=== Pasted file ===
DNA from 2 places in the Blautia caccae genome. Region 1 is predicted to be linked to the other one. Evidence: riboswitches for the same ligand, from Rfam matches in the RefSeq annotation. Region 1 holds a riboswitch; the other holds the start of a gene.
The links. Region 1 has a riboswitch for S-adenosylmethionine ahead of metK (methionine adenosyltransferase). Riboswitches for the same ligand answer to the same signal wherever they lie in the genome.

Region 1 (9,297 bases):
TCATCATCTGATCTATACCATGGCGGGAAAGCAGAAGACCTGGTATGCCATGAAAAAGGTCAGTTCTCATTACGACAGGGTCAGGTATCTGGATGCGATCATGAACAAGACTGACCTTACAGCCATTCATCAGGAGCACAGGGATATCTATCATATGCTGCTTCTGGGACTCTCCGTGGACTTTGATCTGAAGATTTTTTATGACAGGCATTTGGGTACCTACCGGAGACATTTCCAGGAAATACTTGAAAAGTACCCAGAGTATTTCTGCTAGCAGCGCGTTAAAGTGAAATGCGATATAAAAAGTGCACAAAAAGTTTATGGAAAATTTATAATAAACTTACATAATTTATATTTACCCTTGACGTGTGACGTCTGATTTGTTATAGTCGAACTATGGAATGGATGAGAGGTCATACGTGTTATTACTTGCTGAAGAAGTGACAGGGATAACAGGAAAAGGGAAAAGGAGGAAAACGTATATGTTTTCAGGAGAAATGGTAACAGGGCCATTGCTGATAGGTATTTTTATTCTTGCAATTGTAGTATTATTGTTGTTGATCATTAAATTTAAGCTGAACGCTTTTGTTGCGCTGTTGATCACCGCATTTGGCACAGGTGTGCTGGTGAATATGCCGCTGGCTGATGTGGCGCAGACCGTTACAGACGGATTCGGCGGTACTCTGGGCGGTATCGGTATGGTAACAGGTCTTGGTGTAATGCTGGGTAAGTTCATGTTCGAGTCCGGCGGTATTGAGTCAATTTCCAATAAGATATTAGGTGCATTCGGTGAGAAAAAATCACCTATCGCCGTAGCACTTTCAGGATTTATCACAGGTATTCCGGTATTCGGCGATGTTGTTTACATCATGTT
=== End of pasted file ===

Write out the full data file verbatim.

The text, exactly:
DNA from 2 places in the Blautia caccae genome. Region 1 is predicted to be linked to the other one. Evidence: riboswitches for the same ligand, from Rfam matches in the RefSeq annotation. Region 1 holds a riboswitch; the other holds the start of a gene.
The links. Region 1 has a riboswitch for S-adenosylmethionine ahead of metK (methionine adenosyltransferase). Riboswitches for the same ligand answer to the same signal wherever they lie in the genome.

Region 1 (9,297 bases):
TCATCATCTGATCTATACCATGGCGGGAAAGCAGAAGACCTGGTATGCCATGAAAAAGGTCAGTTCTCATTACGACAGGGTCAGGTATCTGGATGCGATCATGAACAAGACTGACCTTACAGCCATTCATCAGGAGCACAGGGATATCTATCATATGCTGCTTCTGGGACTCTCCGTGGACTTTGATCTGAAGATTTTTTATGACAGGCATTTGGGTACCTACCGGAGACATTTCCAGGAAATACTTGAAAAGTACCCAGAGTATTTCTGCTAGCAGCGCGTTAAAGTGAAATGCGATATAAAAAGTGCACAAAAAGTTTATGGAAAATTTATAATAAACTTACATAATTTATATTTACCCTTGACGTGTGACGTCTGATTTGTTATAGTCGAACTATGGAATGGATGAGAGGTCATACGTGTTATTACTTGCTGAAGAAGTGACAGGGATAACAGGAAAAGGGAAAAGGAGGAAAACGTATATGTTTTCAGGAGAAATGGTAACAGGGCCATTGCTGATAGGTATTTTTATTCTTGCAATTGTAGTATTATTGTTGTTGATCATTAAATTTAAGCTGAACGCTTTTGTTGCGCTGTTGATCACCGCATTTGGCACAGGTGTGCTGGTGAATATGCCGCTGGCTGATGTGGCGCAGACCGTTACAGACGGATTCGGCGGTACTCTGGGCGGTATCGGTATGGTAACAGGTCTTGGTGTAATGCTGGGTAAGTTCATGTTCGAGTCCGGCGGTATTGAGTCAATTTCCAATAAGATATTAGGTGCATTCGGTGAGAAAAAATCACCTATCGCCGTAGCACTTTCAGGATTTATCACAGGTATTCCGGTATTCGGCGATGTTGTTTACATCATGTT